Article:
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BioMed Research International
Volume 2018, Article ID 5420391, 11 pages
https://doi.org/10.1155/2018/5420391
Research Article

Custom-Made Direct Metal Laser Sintering Titanium Subperiosteal Implants: A Retrospective Clinical Study on 70 Patients

1Private Practice, 24128 Bergamo, Italy
2Private Practice, 21100 Como, Italy

Correspondence should be addressed to Giorgio Andrea Dolcini; ti.liamtoh@iniclod.oigroig

Received 9 April 2018; Accepted 23 April 2018; Published 28 May 2018

Academic Editor: Henriette Lerner

Copyright © 2018 Mauro Cerea and Giorgio Andrea Dolcini. This is an open access article distributed under the Creative Commons Attribution License, which permits unrestricted use, distribution, and reproduction in any medium, provided the original work is properly cited.

Abstract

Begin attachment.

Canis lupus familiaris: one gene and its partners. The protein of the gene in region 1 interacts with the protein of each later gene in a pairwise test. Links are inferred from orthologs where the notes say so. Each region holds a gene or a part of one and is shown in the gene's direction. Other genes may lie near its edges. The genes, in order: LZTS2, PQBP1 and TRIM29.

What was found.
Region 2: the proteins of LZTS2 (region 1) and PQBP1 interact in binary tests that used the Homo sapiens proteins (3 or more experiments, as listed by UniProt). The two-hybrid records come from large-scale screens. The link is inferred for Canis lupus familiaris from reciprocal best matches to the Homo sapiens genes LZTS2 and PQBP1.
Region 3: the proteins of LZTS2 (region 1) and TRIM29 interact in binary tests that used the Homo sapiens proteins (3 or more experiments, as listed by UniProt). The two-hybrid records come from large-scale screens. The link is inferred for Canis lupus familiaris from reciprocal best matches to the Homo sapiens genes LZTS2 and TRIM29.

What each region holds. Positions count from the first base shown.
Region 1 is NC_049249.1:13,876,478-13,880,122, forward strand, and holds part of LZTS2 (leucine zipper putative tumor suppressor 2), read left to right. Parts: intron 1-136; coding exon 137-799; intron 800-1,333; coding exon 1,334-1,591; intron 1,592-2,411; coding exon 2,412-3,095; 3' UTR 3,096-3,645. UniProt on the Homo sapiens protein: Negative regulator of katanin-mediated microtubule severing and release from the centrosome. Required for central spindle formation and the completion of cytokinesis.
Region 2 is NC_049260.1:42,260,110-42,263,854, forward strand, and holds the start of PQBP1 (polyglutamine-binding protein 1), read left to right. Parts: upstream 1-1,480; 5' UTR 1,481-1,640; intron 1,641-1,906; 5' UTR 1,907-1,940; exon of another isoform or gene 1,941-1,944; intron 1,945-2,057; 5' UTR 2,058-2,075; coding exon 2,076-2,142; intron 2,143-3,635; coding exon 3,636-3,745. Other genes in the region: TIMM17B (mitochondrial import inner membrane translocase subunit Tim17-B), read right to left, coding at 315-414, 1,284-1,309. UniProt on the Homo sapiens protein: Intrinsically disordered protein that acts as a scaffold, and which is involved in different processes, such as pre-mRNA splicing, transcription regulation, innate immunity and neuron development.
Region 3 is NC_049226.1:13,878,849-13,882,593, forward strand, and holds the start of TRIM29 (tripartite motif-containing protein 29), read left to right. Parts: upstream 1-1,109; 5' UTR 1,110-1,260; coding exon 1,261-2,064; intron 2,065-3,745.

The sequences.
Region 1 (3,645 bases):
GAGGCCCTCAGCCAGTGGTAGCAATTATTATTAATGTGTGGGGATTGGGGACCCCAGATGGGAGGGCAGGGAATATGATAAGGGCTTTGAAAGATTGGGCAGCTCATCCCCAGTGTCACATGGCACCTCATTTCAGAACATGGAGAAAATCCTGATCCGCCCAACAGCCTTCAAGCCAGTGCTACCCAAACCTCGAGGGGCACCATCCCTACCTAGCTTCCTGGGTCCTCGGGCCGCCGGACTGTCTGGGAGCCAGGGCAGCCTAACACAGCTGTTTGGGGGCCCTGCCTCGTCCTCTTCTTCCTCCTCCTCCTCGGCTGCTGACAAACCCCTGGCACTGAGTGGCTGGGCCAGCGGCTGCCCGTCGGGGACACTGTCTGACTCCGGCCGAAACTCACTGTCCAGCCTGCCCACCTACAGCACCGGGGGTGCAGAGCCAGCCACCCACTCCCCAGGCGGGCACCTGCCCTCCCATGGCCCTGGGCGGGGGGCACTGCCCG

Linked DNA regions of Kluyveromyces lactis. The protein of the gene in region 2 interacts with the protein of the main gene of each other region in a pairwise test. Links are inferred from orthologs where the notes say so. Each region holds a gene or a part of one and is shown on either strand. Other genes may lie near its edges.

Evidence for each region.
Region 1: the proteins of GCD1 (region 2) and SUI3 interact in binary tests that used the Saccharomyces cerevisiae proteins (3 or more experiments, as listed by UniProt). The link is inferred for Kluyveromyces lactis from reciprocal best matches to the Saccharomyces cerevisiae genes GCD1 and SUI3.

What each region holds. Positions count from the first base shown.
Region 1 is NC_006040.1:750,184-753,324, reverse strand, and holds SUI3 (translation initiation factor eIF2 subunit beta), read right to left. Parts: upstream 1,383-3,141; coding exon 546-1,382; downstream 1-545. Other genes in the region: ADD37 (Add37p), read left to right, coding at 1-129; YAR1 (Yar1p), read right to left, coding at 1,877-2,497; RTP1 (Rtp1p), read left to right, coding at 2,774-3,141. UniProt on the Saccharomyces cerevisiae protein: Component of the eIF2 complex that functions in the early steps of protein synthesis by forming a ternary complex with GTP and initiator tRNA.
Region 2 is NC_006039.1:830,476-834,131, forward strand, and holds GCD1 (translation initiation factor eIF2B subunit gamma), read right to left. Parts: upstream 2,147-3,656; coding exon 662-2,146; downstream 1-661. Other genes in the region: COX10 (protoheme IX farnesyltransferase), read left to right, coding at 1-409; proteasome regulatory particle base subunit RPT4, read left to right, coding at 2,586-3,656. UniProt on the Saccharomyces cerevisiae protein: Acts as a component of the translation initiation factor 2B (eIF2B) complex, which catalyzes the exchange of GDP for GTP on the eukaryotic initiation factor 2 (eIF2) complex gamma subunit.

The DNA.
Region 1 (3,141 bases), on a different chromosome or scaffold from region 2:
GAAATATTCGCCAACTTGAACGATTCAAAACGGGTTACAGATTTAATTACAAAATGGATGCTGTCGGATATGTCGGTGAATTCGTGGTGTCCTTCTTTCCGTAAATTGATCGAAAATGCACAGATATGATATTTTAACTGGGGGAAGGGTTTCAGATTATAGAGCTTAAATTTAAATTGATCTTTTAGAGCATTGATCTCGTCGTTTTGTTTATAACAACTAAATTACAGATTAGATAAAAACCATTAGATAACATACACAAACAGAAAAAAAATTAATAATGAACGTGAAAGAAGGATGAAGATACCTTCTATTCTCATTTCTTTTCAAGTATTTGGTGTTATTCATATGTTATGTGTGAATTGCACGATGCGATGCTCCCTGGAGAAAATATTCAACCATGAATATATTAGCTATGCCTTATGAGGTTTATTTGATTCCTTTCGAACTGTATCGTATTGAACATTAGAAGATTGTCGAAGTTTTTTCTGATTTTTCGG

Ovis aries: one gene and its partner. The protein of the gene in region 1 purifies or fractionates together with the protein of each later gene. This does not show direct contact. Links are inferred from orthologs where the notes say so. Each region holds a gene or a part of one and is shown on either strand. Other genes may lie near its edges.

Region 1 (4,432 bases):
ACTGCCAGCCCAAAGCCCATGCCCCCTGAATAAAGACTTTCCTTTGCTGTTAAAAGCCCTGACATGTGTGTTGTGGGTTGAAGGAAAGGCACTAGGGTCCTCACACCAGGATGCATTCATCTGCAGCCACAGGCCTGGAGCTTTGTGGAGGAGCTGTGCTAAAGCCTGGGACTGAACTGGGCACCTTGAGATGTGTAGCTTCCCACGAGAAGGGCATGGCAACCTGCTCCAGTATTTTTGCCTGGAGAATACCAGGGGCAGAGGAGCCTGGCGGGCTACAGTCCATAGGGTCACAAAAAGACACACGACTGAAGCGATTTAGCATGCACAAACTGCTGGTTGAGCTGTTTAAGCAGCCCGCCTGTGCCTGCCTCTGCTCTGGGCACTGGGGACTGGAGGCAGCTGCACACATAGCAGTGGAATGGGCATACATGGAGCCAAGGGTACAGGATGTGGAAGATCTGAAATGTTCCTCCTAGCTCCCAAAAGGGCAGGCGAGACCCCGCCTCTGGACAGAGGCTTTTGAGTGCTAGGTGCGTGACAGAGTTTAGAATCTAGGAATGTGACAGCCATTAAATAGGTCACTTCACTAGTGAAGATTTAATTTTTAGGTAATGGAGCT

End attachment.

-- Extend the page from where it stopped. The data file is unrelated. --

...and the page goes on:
Purpose. To present a digital technique for the fabrication of custom-made subperiosteal implants and to report on the survival and complication rates encountered when using these fixtures. Methods. The data used for this retrospective clinical study were derived from the medical records of five different private dental practices. Inclusion criteria were patients over the age of 60, treated with custom-made direct metal laser sintering (DMLS) titanium subperiosteal implants (Eagle-Grid®, BTK, Dueville, Vicenza) during a two-year period (2014-2015) and restored with fixed restorations; all enrolled patients needed to have complete pre- and postoperative clinical and radiographic documentation, with at least 2 years of follow-up. Exclusion criteria were smoking and bruxism. The main outcomes looked at were implant survival and complications. Results. Seventy patients (39 males and 31 females, aged 62-79 years) who had been treated with custom-made DMLS titanium subperiosteal implants were enrolled in this study. After 2 years of follow-up, three implants were lost due to recurrent, untreatable infections; the survival rate was therefore 95.8% (67/70 implants). Four patients reported pain/discomfort/swelling after implant placement; the incidence of immediate postoperative complications was therefore 5.7% (4/70 implants). During the follow-up period, one patient suffered from recurrent infections classified as a biologic complication; the incidence of biologic complications was therefore 1.4% (1/67 surviving implants). Finally, four patients experienced prosthetic problems with their implant-supported restorations during the provisional phase (fracture of the acrylic restoration) and two patients had ceramic chipping of the definitive restoration; the incidence of prosthetic complications was therefore 8.9% (6/67 surviving implants). Conclusions. Within the limits of the present study (limited follow-up time and low number of patients treated, retrospective design), the application of custom-made DMLS titanium subperiosteal implants showed satisfactory implant survival (95.8%) and low complication rates. Further studies are needed to confirm the positive outcomes found in this research.